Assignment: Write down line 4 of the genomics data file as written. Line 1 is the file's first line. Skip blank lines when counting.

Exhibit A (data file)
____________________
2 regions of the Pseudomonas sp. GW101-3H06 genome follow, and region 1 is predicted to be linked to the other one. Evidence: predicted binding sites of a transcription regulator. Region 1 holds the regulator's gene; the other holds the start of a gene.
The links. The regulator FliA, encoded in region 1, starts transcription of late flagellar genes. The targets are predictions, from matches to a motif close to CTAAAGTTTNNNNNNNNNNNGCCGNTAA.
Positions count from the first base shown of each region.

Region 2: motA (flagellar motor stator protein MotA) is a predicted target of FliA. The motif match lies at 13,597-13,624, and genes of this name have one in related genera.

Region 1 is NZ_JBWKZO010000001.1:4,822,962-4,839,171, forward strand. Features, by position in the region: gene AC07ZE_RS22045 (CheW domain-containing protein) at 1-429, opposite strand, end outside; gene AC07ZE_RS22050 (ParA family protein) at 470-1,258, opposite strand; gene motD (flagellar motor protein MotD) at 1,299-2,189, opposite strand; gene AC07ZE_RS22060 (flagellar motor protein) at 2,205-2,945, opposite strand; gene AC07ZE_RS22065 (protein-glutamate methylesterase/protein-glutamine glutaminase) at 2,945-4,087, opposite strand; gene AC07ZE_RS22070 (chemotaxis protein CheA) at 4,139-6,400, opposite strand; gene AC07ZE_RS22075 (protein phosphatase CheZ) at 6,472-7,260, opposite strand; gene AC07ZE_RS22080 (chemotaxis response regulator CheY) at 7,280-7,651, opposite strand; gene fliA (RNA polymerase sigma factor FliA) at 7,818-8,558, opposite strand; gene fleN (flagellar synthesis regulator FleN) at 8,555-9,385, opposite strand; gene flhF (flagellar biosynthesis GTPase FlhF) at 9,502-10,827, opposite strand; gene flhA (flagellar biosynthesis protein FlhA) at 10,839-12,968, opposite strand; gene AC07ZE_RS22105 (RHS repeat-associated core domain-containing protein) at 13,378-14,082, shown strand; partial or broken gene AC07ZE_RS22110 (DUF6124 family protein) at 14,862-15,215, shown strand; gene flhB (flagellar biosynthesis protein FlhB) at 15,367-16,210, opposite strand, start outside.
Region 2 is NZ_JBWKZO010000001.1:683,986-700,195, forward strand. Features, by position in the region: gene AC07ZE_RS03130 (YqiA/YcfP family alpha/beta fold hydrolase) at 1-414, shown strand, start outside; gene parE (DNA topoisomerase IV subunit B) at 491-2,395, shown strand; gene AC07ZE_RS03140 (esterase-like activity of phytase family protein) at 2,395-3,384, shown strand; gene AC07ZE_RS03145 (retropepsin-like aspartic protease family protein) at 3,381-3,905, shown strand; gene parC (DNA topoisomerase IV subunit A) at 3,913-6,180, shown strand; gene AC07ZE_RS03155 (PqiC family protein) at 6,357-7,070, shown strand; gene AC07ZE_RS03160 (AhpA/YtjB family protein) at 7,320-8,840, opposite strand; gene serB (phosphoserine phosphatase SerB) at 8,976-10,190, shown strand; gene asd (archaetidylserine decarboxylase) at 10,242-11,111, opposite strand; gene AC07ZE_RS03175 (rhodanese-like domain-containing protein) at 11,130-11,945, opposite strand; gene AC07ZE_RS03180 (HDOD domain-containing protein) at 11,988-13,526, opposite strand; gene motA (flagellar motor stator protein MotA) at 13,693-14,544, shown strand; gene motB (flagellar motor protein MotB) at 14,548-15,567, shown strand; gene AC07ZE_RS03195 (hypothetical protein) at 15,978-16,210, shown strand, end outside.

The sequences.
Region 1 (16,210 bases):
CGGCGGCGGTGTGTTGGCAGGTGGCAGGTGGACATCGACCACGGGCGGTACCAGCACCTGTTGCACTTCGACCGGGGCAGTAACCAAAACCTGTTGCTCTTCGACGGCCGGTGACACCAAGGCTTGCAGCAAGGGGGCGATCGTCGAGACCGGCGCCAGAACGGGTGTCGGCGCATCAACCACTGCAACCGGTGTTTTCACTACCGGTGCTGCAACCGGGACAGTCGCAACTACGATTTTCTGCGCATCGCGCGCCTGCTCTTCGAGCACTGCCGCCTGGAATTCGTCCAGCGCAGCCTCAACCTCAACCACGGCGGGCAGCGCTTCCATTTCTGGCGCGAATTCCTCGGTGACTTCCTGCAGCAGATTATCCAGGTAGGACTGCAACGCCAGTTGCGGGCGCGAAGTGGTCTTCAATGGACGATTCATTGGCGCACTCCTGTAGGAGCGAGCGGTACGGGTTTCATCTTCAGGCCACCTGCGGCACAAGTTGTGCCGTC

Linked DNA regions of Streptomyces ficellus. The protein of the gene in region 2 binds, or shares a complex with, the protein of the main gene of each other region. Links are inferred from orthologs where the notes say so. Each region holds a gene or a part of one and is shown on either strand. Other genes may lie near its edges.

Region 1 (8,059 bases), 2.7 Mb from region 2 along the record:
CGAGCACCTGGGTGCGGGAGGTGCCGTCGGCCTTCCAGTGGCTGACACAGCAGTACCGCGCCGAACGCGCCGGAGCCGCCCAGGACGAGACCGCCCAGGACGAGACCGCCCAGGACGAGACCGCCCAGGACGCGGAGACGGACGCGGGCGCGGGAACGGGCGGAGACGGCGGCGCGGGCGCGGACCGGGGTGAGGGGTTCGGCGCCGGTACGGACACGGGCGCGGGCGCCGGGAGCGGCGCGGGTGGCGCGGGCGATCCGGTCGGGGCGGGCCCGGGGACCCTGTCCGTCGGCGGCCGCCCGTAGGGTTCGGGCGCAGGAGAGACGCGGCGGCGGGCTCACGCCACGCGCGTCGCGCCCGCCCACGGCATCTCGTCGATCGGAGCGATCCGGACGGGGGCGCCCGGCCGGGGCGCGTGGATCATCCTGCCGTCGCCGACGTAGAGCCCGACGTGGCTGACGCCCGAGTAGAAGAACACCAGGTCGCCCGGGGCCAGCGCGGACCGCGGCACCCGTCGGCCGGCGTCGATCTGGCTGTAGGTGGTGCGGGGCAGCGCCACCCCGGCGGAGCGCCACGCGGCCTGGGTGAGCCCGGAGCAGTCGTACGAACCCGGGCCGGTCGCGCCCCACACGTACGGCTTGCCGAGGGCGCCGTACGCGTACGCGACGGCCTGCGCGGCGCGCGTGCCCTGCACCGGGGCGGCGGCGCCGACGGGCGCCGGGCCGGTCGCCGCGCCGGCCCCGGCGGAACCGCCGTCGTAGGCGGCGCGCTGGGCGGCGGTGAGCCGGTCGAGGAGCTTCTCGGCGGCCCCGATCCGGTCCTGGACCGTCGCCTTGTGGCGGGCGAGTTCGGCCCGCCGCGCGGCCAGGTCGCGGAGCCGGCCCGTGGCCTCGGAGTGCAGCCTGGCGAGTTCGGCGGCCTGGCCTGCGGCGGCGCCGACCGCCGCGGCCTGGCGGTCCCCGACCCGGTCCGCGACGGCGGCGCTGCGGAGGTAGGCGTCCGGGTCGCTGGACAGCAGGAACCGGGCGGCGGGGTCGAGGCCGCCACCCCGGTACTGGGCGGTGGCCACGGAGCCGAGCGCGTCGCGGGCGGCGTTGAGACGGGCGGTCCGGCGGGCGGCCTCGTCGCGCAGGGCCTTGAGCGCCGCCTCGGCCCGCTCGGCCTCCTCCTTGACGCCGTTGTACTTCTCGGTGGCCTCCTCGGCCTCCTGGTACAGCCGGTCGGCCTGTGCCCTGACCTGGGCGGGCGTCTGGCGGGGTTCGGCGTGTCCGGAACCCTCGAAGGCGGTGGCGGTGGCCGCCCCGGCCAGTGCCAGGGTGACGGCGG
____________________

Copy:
Region 2: motA (flagellar motor stator protein MotA) is a predicted target of FliA. The motif match lies at 13,597-13,624, and genes of this name have one in related genera.